What Wendy Williams Plans to Do on Her Summer Vacation: Boost Viewership

Wendy Williams is hitting the road this summer to promote her talk show, The Wendy Williams Show, in 18 markets.

"There are markets in which Wendy is huge and dominates time periods," says Lonnie Burstein, executive VP of programming and production for Debmar-Mercury, which produces and distributes the show. "But there are other markets where we aren't doing as well as we should. Part of that is an awareness problem. Once people see and meet Wendy, they will fall in love with her like they have in other markets." 

While Wendy turns in a decent performance in the host's home town, New York, the show has some work to do in many markets. Wendy Williamsis the lowest-rated daytime talk show of the 11 veteran talkers on the air (although Sony's rookie, Nate Berkus, is lower-rated on a season-to-date basis). Season-to-date, the show averages a 1.1 live-plus-same-day household rating, according to Nielsen Media Research. 

Wendy Williams will be in repeats while the host is out connecting with viewers during summertime activities. "We plan on hitting all the local radio and TV stations, fairs, malls, wherever the people are," Williams says. "I am there to spread cheer to the Wendy watchers, who have been extremely supportive of the show. And it never hurts to grow the show by meeting new potential Wendy watchers."

Williams' "Say It Like You Mean It" tour kicks off on July 30 with a visit to Fox-owned KSAZ Phoenix, where Williams will participate in the Fox 10 Dance Day and dance competition to benefit the Phoenix Children's Hospital. At the moment, the tour is scheduled to run through Sept. 1, when Williams will head to Sacramento, Calif., and appear on Tribune's KTXL, although Williams may hit up one more city before Labor Day. The Wendy Williams Show kicks off season three on Monday, Sept. 12.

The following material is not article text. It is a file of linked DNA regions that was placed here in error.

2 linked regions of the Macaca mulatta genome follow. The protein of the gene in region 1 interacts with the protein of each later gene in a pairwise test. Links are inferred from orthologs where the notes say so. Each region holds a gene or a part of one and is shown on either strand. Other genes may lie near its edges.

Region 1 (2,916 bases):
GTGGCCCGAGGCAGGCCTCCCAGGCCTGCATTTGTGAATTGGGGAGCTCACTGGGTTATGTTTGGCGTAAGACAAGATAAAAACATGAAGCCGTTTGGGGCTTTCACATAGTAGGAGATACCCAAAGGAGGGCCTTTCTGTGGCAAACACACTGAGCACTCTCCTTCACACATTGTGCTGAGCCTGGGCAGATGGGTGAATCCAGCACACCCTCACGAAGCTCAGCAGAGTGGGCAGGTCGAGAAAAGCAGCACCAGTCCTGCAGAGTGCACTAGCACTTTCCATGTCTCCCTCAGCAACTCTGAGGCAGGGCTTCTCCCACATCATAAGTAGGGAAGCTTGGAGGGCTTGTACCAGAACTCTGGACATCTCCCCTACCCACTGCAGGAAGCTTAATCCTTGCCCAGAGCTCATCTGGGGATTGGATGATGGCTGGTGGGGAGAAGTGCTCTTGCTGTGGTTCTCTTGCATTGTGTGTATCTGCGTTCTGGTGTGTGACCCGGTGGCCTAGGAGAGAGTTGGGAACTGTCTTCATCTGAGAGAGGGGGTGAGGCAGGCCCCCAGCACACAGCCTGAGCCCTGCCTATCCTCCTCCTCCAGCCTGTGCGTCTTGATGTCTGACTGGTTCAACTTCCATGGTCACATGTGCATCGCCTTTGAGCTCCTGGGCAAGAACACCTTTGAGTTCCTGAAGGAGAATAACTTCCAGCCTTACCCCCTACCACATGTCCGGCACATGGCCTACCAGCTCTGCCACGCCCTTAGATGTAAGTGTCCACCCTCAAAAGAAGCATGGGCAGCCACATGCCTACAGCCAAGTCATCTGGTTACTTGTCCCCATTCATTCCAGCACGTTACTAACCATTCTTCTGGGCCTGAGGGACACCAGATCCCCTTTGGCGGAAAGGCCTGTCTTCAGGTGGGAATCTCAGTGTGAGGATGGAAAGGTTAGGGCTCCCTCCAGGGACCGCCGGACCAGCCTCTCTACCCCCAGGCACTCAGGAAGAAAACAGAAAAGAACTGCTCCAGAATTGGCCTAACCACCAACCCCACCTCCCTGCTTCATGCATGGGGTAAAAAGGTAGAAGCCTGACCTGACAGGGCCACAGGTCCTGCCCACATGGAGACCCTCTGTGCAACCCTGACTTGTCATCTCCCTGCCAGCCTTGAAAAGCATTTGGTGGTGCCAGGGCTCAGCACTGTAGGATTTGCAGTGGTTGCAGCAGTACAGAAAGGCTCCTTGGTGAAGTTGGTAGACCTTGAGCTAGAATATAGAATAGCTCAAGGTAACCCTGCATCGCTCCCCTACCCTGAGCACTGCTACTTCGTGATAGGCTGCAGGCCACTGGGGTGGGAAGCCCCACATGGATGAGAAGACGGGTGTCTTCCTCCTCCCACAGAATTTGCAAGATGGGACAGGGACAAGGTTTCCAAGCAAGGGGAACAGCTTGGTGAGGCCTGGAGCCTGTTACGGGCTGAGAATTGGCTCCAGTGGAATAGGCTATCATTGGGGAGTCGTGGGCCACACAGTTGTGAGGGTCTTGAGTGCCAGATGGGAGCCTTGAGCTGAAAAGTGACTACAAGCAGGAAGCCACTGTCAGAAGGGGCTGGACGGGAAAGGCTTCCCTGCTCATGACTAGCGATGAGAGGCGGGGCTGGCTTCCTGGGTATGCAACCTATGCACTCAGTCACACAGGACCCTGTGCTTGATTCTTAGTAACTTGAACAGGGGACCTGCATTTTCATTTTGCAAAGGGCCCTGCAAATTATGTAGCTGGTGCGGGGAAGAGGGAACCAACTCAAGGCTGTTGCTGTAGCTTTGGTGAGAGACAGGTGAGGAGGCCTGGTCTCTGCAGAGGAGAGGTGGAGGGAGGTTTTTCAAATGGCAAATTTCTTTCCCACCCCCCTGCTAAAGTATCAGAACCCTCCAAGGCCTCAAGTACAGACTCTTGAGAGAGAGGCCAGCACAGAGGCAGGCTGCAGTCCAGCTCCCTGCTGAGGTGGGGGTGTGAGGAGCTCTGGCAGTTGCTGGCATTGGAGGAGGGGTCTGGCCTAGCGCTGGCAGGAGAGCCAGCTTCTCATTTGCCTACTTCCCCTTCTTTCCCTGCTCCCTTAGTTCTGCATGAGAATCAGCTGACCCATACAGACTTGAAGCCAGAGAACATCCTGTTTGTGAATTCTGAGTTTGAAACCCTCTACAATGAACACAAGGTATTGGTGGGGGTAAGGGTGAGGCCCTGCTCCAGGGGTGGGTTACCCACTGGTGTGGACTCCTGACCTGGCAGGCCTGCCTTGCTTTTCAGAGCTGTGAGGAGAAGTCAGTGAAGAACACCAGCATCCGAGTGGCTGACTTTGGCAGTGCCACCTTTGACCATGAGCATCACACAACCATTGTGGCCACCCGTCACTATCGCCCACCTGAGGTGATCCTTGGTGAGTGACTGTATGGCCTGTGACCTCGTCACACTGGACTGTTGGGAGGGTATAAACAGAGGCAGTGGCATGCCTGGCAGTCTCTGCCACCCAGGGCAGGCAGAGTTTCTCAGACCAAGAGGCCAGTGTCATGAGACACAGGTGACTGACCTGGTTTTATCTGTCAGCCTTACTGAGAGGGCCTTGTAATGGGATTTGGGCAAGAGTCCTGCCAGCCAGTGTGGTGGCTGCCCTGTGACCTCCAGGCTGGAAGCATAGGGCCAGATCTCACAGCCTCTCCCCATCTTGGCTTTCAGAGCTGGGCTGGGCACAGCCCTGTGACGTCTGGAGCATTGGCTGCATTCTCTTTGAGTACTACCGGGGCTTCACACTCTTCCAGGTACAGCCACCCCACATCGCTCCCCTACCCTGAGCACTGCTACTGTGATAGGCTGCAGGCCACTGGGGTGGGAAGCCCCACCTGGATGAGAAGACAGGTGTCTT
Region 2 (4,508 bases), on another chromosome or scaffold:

Among the key female demographics, Wendy Williams ties for eighth among women 18-34 with Disney-ABC's Live With Regis and Kelly and Sony's Dr. Oz at a 0.7. The show comes in tenth among women 18-49 at a 0.8, beating only CTD's Rachael Ray. And among women 25-54, the show ties with NBCU's Jerry Springer for last place at a 0.8. 

In New York over the most recent four weeks-which included the July 4 holiday-the show averaged a 0.9 rating/3 share in its 10 a.m. time period on Fox's WNYW New York. That's down 18% from its Good Day New York lead-in of a 1.1 rating/4 share and down 10% from its performance last year.

Among the tours plans, on August 4, Williams and her husband and son will board a decorated bus and head to markets east of the Mississippi, including Miami, Tampa, Charlotte, Cincinnati and several others. 

In Tampa on Aug. 5, she'll participate in a local competition in which boats tricked out like dragons race across Tampa Bay. Williams will do live stand-ups with Charley Belcher, a popular local reporter for Fox-owned WTVT, which will start airing her show in September. Later, Williams will appear at a local mall, taking questions from the audience to do a live version of her popular "Ask Wendy" segment.

"We want people to get some face time with her," says Mike House, WTVT's VP of creative services. 

The bus will travel for the full four weeks, while Williams will fly out to some West Coast markets, such as Los Angeles, San Diego and Sacramento, instead of taking the bus all the way across the country.

On August 26, she'll head to the Minnesota State Fair, well known for its wide array of fried foods, live performances and competitions. "I am fearless," Williams says. "And I love to eat. I'll eat anything fried."

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Paige Albiniak

Contributing editor Paige Albiniak has been covering the business of television for nearly 25 years. She is a longtime contributor to Next TV, Broadcasting + Cable and Multichannel News. She concurrently serves as editorial director for entertainment marketing association Promax. She has written for such publications as TVNewsCheck, The New York Post, Variety, CBS Watch and more. Albiniak was B+C’s Los Angeles bureau chief from September 2002 to 2004, and an associate editor covering Congress and lobbying for the magazine in Washington, D.C., from January 1997-September 2002.